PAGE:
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The Acts of the Apostles
The book of Acts tells us the story of the Church from its foundation until 30 years after. We can call this book the Acts of the Holy Spirit. Through the Acts you can feel the work of the Holy Spirit in establishing the Church, her worship, her missionary work, and the life of her children.
It is also the book of preaching and evangelization (), i.e. the spread of the kingdom of God all over the world. It is, therefore, a historical record of the fulfillment of the teachings of the Lord regarding His kingdom and its power to expand, as the leaven and the mustard seed (Mt. 13:31-34).
Author of the book:
St. Luke who is the writer of the Gospel of St. Luke. The Acts of the Apostles was originally a part of the Gospel but at the end of the first century, the four gospels were collected together and the Acts became a book by itself.
Who is St. Luke?
He was a citizen of Antioch, Syria. His profession was a physician. He accompanied St. Paul in his second missionary trip (from Troas to Philippi, Acts 16:10 - 17) and third trip (from Philippi to Jerusalem, Acts 20:5 – 21:18) and also accompanied him in his last trip to Rome as a prisoner and stayed with him during this time until his martyrdom in Rome after the martyrdom of St. Paul. The Church celebrates his commemoration on the 22nd of Coptic month of Paapi (which corresponded to November the 1st in 2002).
When was the Book written?
Most probably in the year 62 AD, during the time he spent with St. Paul in prison.
To whom was the Book written?
To a dear friend of him, named “Theophilus” (i.e. The lover of God). It is said that he lived in Alexandria, while others believe that he is a symbolic person.
The period between the Resurrection and the Ascension:
+ Forty days in which Jesus appeared to His disciples alive with many proofs telling them about matters related to the kingdom of God (Acts 1:3).
+ The number of these appearances to the disciples, as recorded in the gospels and in 1 Co 15:5-9, is more than 10 times in Judea and Galilee.
+ He appeared also to Mary Magdalene, the other Marys, the disciples of Emmaus, and a second time to the disciples (the 2nd Sunday after the Resurrection) and another time at the sea of Tiberias. + The appearance of Christ alive after His death, was a confirmation of the Resurrection, its power, and glory, and a confirmation of His saying: “I am with you always and to the end of the Ages” (Mt 28:20). In this period, Christ was teaching His disciples about the Kingdom of God, which is the subject of their preaching to the world and then he commissioned them to go and preach the Gospel in: 1- Jerusalem (Acts 1 - 7), 2- all Judea and Samaria (Acts 8 - 11:18), and 3- to the end of the world (Acts 11:18 - 28).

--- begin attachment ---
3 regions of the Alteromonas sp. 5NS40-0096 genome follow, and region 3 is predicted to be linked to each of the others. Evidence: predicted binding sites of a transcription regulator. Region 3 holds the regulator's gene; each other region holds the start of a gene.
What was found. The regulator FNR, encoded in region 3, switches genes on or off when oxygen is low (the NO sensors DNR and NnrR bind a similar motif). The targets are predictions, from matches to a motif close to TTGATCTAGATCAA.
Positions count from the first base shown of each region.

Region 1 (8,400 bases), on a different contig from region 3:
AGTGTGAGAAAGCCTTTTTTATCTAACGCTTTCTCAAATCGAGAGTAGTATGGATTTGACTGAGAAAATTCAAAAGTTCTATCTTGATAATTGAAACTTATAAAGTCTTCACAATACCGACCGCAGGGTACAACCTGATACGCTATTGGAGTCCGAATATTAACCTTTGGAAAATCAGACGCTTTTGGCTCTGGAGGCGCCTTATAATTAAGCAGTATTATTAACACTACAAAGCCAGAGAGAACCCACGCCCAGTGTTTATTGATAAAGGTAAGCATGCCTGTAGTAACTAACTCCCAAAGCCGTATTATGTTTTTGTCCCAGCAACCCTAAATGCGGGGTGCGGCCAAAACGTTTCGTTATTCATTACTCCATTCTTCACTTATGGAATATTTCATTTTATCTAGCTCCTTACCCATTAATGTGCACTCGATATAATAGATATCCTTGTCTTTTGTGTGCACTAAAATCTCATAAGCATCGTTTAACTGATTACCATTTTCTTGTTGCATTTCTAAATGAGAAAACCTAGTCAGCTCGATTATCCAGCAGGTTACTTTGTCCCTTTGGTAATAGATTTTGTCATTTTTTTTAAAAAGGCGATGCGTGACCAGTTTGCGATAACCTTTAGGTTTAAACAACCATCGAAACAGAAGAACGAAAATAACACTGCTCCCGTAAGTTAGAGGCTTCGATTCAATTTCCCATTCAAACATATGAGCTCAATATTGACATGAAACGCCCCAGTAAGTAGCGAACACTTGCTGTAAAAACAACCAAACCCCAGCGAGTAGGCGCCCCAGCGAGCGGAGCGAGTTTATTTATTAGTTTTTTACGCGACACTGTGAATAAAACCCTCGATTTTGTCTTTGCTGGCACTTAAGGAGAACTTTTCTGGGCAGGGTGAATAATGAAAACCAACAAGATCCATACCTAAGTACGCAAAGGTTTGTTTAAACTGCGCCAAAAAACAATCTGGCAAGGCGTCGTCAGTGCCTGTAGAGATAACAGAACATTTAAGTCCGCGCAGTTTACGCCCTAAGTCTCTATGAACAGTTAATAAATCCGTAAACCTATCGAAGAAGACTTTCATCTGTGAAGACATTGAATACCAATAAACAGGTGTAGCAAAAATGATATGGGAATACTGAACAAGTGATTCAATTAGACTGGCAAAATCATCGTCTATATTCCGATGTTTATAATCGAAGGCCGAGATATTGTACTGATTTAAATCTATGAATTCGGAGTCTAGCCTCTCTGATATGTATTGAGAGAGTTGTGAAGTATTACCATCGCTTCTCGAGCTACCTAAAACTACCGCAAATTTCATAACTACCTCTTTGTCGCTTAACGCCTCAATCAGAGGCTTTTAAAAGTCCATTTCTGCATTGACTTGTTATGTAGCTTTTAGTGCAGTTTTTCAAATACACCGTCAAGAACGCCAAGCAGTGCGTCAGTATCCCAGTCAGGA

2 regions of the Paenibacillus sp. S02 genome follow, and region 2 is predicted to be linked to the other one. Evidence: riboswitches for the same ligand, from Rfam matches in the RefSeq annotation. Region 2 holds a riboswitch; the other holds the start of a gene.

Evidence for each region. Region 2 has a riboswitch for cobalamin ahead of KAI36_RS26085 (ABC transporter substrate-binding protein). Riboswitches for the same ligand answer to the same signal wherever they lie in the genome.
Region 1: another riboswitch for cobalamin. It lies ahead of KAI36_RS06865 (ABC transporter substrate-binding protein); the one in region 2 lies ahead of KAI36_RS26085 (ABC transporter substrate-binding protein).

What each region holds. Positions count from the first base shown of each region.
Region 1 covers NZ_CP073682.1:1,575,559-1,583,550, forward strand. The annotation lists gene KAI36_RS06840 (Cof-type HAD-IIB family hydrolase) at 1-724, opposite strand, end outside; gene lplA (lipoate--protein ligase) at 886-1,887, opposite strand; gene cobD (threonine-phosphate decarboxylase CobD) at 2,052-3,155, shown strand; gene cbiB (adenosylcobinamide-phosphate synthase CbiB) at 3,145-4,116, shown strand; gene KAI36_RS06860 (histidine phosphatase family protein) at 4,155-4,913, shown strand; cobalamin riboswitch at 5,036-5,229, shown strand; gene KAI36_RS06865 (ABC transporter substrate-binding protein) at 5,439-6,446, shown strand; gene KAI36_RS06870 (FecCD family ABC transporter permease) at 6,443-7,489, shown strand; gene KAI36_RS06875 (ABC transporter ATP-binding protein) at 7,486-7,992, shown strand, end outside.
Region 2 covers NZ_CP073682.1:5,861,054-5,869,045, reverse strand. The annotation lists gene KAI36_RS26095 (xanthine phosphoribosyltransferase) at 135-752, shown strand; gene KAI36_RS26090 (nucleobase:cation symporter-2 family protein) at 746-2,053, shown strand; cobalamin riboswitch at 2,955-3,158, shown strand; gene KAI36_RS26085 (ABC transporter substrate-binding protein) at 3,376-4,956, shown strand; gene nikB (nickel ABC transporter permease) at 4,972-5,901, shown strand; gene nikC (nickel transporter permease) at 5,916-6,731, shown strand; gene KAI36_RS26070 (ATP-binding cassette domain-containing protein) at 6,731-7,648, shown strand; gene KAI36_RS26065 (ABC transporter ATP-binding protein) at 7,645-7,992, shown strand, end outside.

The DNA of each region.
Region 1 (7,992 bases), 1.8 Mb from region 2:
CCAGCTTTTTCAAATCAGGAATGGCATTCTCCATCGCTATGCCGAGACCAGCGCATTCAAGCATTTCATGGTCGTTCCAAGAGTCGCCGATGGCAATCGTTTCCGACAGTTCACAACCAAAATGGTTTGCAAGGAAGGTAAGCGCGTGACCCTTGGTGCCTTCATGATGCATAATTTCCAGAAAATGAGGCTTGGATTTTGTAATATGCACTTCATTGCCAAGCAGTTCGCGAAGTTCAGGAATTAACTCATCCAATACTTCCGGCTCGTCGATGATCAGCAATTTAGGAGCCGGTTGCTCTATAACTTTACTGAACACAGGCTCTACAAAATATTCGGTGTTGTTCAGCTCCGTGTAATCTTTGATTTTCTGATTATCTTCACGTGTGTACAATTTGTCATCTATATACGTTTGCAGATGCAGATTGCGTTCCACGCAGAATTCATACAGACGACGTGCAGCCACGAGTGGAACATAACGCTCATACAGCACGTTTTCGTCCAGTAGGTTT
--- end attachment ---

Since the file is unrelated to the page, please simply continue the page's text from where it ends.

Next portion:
+ After Jesus Christ had told them that, He ascended to heaven at the Mount of Olives, while they were watching His Ascension (Acts 1:9-11). The number of the believers was 120 persons and they were consistently praying in the Upper Room and agreed on the selection of Matthias to replace Judah the Iscariot (Acts 1:15-26).
1- Classification of Acts according to the Subject:
The book of Actsconsists of 6 particular phases; each phase has its unique character:
The First Phase: The descent of the Holy Spirit on the disciples on the day of Pentecost, which is the beginning of the Christian Church in the world.
The Second Phase:The persecution of the growing Church and the martyrdom of Stephen the Deacon. Saul was present at his killing and approved it. This phase ends by Saul’s conversion to Christianity as the Lord appeared to him on his way to Damascus.
The Third Phase: The beginning of the ministry of Peter the Apostle among the Jews and the persecution which begins by the killing of James the brother of John and ends by the selection of Saul (Paul) as the apostle of the Gentiles.
The Fourth Phase: The beginning of the ministry of the Apostle Paul, and the convening of the First Council in Jerusalem.
The Fifth Phase: The evangelization along the coasts of Greece.
The Sixth Phase: St. Paul’s arrest and his trial before the Sanhedrin, the attempt to kill him, and his appeal to Caesar, which ends by his martyrdom in Rome.
2- Classification of Acts according to the Apostolic Characters:
The First section concerns the acts of St. Peter (Acts 3 - 12).
The Second section concerns the acts of St. Paul (Acts 13 - 28).
3- The Historical classification:
The First section: The beginning of the Christian Church by the descent of the Holy Spirit on the Day of Pentecost.
The Second section: The spread of the Church outside of Jerusalem.
The Third section: The ministry of Peter the Apostle among the Jews.